Wednesday, July 06, 2005

Farewell Statist Powerline

Powerline's John Hinderaker's Second Thoughts on Kelo reveals him as an oppressive statist. My ellipsis.

MANY CRITICS of the Kelo decision have said that it authorizes seizing the property of one person merely to give it to another. Apart from any misunderstanding (sic) of Pfizer's role, this can only be because, once the NLDC acquires title to the Fort Trumbull property, it will be conveyed to a developer, Boston's Corcoran Jennison, to carry out the project. Some hostility to the Kelo decision seems to be based on the belief that Corcoran Jennison may (sic) profit from its work--an odd concern, one might have thought, to be expressed by conservatives.

In Hinderaker's view, Conservatives believe that taking people's property for private gain is OK because profit is OK. Marx would be proud of this mis-characterization of conservatism.

His statist mindset is confirmed by this.

Suppose a large company whose headquarters are located in an urban area needs more space--say, a whole city block. Lacking powers of eminent domain, it has only two choices. It can negotiate with each landowner on the block and try to buy all of the individual parcels. This, however, is often difficult or impossible; once it becomes known that the company is buying land for its corporate headquarters, any individual landowner can block the project by refusing to sell. Occasionally such "holdouts" are motivated by sentimental attachments, but usually they simply want to extort an unreasonable sum from the corporate buyer. (It is interesting that in her Kelo dissent, Justice O'Connor stressed that: "Petitioners are not hold-outs; they do not seek increased compensation. . . ." Yet the majority opinion notes that "[t]en of the parcels [at issue] are occupied by the owner or a family member; the other five are held as investment properties." If petitioners had won their case, the value of those investment properties would have skyrocketed.)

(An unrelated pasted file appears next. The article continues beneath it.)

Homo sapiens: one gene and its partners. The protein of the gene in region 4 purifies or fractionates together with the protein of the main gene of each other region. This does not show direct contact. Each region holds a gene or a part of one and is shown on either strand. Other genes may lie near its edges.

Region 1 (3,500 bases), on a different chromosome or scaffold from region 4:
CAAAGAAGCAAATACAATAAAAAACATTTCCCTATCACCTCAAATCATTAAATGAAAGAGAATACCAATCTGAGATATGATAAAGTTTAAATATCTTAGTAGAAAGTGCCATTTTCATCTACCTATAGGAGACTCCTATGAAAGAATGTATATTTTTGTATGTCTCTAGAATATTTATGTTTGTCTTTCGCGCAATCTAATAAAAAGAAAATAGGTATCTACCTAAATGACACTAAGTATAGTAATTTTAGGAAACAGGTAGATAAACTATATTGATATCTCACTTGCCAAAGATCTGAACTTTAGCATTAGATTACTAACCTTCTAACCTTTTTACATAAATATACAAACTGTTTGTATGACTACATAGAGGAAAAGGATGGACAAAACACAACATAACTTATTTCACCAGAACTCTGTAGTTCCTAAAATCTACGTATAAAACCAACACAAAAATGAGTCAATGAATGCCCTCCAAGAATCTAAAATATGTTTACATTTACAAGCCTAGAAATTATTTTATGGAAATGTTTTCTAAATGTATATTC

Hinderaker doesn't understand free societies. He thinks that if you own land which becomes valuable, you have no right to that extra value. He thinks that making a speculative killing is wrong. He thinks that trying to get the best deal is from a corporate buyer is extortion. He thinks that a "large company" should be able to take the property of private citizens.

Based on this disgraceful piece, Powerline is off the DU blogroll.